Members in the Media
From: ABC

Coronavirus is Reminding People How Racism Takes a Psychological Toll, but There Are Ways to Be Resilient

A recent string of coronavirus-related attacks against Asian-Australians has prompted many people to share their experiences with racism and the psychological impacts it has had on their lives.

Recent incidents include a Melbourne home being spray-painted with racist graffiti, tenants being evicted from a Perth rental accommodation, and one man in Sydney who ended his relationship with a woman who returned from China because he did not want to catch the virus.

But, in addition to the high-profile racist attacks, there are also what are believed to be the more insidious forms of racism that go unspoken and underreported in communities across Australia.

Racism manifests in covert and overt ways in Australia, affecting people’s relationships, careers, health, and even impacting the way that people are treated by authorities.

Experts say many people often have to bear the psychological consequences of racism in private, processing the incident (or incidents) in the days, weeks, and even years after they occur.

So how exactly do people cope with racism’s aftermath in the short and long term?

Michael Platow, a professor of psychology at the Australian National University, told the ABC that coronavirus-related racism may stem from people’s beliefs being conflated with truth.

“The question is, how did they get to that belief?”

“Like the supposed ‘truth’ that COVID-19 is caused by China or Chinese people in some capacity,” Professor Platow said.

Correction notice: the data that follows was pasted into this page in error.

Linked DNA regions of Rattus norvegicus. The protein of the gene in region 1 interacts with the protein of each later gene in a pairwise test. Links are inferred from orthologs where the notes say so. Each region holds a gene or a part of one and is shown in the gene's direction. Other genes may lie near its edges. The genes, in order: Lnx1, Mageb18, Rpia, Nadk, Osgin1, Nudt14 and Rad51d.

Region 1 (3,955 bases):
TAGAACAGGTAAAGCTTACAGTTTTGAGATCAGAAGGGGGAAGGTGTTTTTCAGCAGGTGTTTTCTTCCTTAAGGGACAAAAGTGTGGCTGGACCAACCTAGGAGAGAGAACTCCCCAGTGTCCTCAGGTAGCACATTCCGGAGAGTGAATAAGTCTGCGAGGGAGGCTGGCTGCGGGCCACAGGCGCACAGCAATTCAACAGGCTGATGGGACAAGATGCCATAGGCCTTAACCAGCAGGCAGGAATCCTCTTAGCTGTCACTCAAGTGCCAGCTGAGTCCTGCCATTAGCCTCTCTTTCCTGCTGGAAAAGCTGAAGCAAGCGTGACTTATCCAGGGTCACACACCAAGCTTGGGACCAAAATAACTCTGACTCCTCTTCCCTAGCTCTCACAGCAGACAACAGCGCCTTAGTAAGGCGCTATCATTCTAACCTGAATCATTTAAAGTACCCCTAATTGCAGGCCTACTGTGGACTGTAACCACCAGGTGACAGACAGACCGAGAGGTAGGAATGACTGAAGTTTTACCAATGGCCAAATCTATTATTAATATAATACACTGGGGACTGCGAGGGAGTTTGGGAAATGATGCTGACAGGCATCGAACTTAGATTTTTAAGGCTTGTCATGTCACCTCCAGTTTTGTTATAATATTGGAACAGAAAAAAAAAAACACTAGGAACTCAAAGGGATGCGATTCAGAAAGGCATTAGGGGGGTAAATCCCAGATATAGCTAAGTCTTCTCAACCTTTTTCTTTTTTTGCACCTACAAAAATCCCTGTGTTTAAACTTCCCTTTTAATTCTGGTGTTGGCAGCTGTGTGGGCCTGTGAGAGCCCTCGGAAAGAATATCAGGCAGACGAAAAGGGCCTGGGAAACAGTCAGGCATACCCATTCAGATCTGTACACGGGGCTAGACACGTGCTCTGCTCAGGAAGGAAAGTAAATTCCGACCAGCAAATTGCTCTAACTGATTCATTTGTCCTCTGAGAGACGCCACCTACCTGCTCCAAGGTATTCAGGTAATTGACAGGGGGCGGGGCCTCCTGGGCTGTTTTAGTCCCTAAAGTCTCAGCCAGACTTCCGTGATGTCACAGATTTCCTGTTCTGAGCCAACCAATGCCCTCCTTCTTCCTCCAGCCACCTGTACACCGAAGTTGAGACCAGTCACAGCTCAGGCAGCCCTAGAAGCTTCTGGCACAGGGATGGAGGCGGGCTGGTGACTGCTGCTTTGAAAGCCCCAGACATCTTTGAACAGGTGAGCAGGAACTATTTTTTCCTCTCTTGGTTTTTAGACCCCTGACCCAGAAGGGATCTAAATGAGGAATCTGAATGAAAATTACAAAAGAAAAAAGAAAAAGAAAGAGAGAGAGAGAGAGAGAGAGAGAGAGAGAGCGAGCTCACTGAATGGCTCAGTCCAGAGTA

The Professor, who is inviting all Australians to share their experiences of prejudice in a wide-ranging ANU study launched last month,said these beliefs may have stemmed from their information diets, either from mass media, social media, or paying attention to statements made by world leaders.

Both the Brazilian and the US governments have blamed China for the spread of coronavirus, with US President Donald Trump repeatedly calling coronavirus the “China virus”.

However, Professor Platow said coronavirus is also providing people with ways to “express negative intergroup attitudes that people have already had”.

He cited a reader’s comment under a Fox News article about the US travel ban to Europe, which said it was “good to stay away from Chinese and Jewish establishments”.

He added this has also been observed in China, pointing to reports of discrimination against the African diaspora in China during the pandemic.

“It’s not as if Chinese are somehow also immune to the very psychological processes that everybody else has,” he said.

Read the whole story: ABC

More of our Members in the Media >

APS regularly opens certain online articles for discussion on our website. Effective February 2021, you must be a logged-in APS member to post comments. By posting a comment, you agree to our Community Guidelines and the display of your profile information, including your name and affiliation. Comments will be moderated. Any opinions, findings, conclusions, or recommendations present in article comments are those of the writers and do not necessarily reflect the views of APS or the article’s author. For more information, please see our Community Guidelines.

Please login with your APS account to comment.